2.1.3 Auxiliary Object Functions. In Section 2.1.1 and Section 2.1.2, we demonstrated various objective functions for adversarial learning. Concretely, through a minimax iterative algorithm, the discriminator estimates a specific kind of distance between $p_{\mathrm{g}}(x)$ and $p_{\mathrm{data}}(x)$. The generator reduces the estimated distance to make two distributions closer. Based on this adversarial objective function, a GAN can incorporate with other types of objective functions to help the generator and the discriminator stabilize during training or to perform some kinds of tasks such as classification. In this section, we introduce auxiliary object functions attached to the adversarial object function, mainly a reconstruction objective function and a classification objective function.

Reconstruction Object Function. Reconstruction works to make an output image of a neural network to be the same as an original input image of a neural network. The purpose of the reconstruction is to encourage the generator to preserve the contents of the original input image [13, 57, 102, 123, 145] or to adopt autoencoder architecture for the discriminator [10, 128, 143]. For a reconstruction objective function, mostly the L1 norm of the difference of the original input image and the output image is used.

When the reconstruction objective term is used for the generator, the generator is trained to maintain the contents of the original input image. In particular, this operation is crucial for tasks where semantics and several modes of the image should be maintained, such as image translation [57, 145] (detailed in Section 4.1.1) and autoencoder reconstruction [13, 102, 123] (detailed in Section 3.2). The intuition of using reconstruction loss for the generator is that it guides the generator to restore the original input in a supervised learning manner. Without a reconstruction loss, the generator is to simply fool the discriminator, so there is no reason for the generator to maintain crucial parts of the input. As a supervised learning approach, the generator treats the original input image as label information, so we can reduce the space of possible mappings of the generator however we desire.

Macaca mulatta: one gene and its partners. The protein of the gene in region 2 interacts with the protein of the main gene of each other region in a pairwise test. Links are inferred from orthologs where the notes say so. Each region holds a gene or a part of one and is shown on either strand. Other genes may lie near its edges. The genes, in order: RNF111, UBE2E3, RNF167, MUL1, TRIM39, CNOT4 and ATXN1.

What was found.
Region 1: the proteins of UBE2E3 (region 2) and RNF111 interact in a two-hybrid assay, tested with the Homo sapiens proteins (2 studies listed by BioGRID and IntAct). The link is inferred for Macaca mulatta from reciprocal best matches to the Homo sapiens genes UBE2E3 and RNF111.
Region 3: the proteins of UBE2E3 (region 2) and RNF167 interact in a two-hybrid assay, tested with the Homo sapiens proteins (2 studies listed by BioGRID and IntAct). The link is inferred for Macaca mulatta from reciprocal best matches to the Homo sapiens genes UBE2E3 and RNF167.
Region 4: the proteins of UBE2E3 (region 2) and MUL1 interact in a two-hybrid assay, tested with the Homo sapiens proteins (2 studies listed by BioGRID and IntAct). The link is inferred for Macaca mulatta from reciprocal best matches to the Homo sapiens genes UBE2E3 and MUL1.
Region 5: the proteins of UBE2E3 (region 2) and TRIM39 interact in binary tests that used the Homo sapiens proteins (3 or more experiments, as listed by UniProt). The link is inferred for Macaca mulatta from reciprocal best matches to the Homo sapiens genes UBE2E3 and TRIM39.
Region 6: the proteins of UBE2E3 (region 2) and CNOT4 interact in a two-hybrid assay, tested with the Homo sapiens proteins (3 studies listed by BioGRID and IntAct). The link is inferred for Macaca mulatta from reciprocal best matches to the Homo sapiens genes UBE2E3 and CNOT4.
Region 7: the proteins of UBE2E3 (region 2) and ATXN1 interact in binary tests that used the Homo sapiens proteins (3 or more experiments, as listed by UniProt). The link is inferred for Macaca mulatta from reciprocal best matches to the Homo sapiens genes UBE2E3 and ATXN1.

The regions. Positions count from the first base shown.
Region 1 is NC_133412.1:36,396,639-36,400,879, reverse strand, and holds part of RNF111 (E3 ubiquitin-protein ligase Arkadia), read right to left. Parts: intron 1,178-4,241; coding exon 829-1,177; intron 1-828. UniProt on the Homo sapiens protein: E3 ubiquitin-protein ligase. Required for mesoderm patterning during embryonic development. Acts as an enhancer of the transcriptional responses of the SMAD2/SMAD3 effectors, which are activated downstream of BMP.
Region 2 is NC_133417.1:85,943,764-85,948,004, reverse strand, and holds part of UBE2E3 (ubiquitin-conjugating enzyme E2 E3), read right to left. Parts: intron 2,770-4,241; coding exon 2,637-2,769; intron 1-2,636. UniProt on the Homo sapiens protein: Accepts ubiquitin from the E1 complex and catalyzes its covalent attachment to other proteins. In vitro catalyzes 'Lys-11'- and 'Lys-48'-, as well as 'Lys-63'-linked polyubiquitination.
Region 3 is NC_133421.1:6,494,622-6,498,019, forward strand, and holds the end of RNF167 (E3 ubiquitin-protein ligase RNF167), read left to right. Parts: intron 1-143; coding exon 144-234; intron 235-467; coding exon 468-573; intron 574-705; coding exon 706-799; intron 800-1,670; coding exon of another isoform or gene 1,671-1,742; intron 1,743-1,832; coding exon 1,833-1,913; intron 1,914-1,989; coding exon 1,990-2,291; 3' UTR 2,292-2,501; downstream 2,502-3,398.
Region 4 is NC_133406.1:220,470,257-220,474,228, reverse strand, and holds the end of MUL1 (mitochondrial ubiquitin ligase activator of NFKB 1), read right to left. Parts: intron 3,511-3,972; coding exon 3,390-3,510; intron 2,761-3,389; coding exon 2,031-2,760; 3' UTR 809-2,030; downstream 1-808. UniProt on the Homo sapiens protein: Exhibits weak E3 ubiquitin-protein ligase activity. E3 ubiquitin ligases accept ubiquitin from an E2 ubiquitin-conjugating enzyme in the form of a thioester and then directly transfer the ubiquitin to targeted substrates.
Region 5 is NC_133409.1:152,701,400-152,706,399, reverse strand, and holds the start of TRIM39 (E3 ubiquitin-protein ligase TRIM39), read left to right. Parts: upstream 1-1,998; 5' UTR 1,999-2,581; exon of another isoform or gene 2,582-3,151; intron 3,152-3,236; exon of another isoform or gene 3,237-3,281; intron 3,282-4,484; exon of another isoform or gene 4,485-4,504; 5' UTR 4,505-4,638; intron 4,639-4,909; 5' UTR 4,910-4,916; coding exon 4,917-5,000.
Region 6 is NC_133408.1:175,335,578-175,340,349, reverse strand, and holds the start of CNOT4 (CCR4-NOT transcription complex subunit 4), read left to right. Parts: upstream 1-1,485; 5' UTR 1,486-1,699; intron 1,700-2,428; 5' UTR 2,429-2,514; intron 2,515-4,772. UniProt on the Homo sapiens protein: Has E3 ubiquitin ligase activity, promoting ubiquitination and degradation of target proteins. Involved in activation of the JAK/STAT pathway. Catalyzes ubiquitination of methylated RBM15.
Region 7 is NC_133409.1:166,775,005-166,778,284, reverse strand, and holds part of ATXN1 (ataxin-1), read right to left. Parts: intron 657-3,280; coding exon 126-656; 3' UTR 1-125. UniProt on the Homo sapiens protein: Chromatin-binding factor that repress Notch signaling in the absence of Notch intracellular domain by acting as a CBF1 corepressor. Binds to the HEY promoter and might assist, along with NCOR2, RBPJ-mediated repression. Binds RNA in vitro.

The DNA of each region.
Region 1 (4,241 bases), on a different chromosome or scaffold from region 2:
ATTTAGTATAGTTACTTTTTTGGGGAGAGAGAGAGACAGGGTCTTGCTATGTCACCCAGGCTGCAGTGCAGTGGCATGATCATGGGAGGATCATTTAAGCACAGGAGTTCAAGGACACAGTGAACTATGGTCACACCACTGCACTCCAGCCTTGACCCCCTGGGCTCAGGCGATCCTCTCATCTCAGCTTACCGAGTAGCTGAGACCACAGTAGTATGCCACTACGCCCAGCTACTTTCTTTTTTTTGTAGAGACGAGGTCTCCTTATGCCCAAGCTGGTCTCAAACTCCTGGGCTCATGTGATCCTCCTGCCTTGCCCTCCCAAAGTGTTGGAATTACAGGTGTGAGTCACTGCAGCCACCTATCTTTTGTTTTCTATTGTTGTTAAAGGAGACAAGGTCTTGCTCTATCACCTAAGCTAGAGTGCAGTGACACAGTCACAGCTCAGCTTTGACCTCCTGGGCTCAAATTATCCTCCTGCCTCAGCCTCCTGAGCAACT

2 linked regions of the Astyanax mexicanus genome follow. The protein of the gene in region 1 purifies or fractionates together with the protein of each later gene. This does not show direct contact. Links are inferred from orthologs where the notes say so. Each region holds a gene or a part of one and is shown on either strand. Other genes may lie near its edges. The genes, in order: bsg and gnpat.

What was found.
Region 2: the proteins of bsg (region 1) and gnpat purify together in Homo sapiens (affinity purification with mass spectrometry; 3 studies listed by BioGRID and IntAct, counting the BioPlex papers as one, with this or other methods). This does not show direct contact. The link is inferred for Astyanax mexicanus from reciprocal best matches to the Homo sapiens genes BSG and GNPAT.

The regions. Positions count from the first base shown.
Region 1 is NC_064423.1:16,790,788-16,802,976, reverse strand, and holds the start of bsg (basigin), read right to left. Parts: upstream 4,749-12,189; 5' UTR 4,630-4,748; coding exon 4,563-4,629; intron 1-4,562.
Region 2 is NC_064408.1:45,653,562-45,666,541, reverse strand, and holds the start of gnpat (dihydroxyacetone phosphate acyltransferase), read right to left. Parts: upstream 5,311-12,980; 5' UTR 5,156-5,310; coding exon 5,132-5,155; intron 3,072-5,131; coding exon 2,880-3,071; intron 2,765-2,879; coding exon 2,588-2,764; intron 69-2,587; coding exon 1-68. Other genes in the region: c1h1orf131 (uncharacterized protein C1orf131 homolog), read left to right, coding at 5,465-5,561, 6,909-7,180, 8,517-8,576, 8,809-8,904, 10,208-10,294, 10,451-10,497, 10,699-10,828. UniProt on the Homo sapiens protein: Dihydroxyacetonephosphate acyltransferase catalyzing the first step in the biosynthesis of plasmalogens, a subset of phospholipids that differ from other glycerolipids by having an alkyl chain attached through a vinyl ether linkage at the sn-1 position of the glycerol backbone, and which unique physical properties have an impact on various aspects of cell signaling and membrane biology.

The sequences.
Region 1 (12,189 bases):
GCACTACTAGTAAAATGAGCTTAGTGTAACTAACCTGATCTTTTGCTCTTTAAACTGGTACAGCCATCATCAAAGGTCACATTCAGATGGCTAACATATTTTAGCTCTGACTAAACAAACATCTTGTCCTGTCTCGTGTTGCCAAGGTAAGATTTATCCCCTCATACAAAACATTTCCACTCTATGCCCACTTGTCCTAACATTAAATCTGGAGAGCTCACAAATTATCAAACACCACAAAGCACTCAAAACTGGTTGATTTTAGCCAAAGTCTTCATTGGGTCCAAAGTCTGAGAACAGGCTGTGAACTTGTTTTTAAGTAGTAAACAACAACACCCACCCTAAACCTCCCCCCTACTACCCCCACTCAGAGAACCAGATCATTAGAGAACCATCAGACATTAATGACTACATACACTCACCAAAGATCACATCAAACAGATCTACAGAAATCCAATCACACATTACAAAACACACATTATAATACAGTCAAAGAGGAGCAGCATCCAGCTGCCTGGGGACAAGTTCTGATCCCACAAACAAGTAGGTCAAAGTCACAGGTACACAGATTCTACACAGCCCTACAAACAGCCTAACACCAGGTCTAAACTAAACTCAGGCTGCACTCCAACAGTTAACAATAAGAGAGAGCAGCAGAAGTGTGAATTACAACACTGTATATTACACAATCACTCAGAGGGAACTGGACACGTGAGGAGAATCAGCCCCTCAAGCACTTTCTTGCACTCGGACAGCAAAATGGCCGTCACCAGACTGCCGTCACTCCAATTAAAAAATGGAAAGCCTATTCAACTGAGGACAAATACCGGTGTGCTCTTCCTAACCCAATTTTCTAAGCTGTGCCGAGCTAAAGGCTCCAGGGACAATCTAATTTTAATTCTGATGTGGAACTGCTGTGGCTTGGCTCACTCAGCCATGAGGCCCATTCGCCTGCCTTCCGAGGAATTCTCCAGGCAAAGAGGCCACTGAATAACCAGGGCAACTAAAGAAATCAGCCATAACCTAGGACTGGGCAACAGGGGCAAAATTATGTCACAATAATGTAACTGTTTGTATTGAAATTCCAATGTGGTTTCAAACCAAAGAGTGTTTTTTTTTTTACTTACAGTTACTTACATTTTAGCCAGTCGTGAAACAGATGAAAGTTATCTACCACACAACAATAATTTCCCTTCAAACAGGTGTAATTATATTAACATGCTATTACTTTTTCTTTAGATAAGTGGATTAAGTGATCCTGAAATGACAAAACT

There are some GAN variants using a reconstruction objective function for the discriminator, which is naturally derived from autoencoder architecture for the discriminator [10, 128, 143]. These GANs are based on the aspect that views the discriminator as an energy function and will be detailed in Section 2.2.3.

Classification Object Functions. A cross-entropy loss for a classification is widely added for many GAN applications where labeled data exist, especially semi-supervised learning and domain adaptation. Cross-entropy loss can be directly applied to the discriminator, which gives the discriminator an additional role of classification [90, 115]. Other approaches [2, 12, 67, 140] adopt a classifier explicitly, training the classifier jointly with the generator and the discriminator through a cross-entropy loss (detailed in Sections 4.3 and 4.4).

2.2 Architecture